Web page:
You can increase or decrease the detection of end-point on your line-art with a slider. 
- The second parameters is [Spline max length] and this one will define the maximum lenght of the blue lines and so; of the gaps in your line-art.
If you need a better preview, scroll at the end of the filter, and switch the "Preview Type" to "Colored Lineart": this is a preview of what you'll get.
When it’s done and you feel all your area are correctly detected, just click on OK...
... and the result appears in Krita.
GMIC output  two layers, your lineart and your colors
Krita has a minor bug here : the output of Gmic layers  and their names are switched:
- "New layer from GMIC" should be the color, but it’s your lineart
- And your color island are now named after your original line-art name. 
But this is easy to fix, you just need to rename them and put your line-art into the multiply blending mode above the color.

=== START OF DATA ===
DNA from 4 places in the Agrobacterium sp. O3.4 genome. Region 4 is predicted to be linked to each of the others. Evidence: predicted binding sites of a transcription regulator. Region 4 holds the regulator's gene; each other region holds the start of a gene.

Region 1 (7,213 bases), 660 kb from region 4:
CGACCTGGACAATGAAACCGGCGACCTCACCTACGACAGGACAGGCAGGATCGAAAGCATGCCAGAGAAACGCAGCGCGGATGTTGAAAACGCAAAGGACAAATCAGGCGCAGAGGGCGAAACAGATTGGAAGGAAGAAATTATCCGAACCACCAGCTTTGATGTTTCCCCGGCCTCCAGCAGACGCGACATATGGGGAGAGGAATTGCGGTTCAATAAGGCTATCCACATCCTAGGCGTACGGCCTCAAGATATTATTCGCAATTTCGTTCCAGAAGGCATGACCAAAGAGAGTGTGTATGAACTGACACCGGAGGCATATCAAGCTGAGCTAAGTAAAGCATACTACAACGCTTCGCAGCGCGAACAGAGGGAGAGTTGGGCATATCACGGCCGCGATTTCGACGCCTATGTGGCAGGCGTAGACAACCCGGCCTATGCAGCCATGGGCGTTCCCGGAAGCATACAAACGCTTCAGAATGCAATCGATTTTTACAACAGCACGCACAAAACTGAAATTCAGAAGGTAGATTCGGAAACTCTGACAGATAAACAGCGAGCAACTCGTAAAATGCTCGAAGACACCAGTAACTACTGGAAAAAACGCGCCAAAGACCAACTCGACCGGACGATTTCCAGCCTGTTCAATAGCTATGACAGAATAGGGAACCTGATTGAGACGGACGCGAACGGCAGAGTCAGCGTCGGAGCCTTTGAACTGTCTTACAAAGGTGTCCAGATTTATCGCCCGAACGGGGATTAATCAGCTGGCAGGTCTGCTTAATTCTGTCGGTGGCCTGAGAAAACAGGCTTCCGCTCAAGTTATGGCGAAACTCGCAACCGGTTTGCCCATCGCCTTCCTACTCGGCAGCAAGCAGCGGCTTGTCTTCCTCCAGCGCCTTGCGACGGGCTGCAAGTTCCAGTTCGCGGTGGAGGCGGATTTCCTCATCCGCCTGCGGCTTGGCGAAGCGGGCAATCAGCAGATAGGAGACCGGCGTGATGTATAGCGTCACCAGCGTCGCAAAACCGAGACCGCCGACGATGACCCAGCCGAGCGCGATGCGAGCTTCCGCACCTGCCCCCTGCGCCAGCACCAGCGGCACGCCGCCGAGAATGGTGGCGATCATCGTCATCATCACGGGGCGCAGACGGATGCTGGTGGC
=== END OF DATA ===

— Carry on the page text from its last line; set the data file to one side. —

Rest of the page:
Now you can select your Fill tool, 
and go to the tool option docker
Set the Treshold to 1, and the fast mode
And then replace all area of your artwork ...

But for this you need to know exactly what color you want to replace. It's not easy and you can't do color-research for your design with a method like that.
That's why I also introduce in this video the second method: "Auto-clean".

Colorize line-art [smart-coloring] can also do something else:
If you scribble a colorsketch or speedcoloring under our line-art, the filter can auto-clean the speedcoloring into only clean flat areas of colors.
So first, we need to do a speedcoloring of our line-art.
This step is easy; we can use big airbrushes, blending-modes and brushes with expressive brush-strokes and research good color for our design.

We can even use color filters to change the mood of our artwork.
When it's done, select your line-art, and open Gmic-Qt in the filter menu and select Colorize line-art [smart-coloring].
First, we will switch on the top of the filter the Colorize Mode to "Auto-clean bottom color layer".
The preview of GMIC will suddently display a warning. It's normal : we need to tell GMIC to use more than one layer.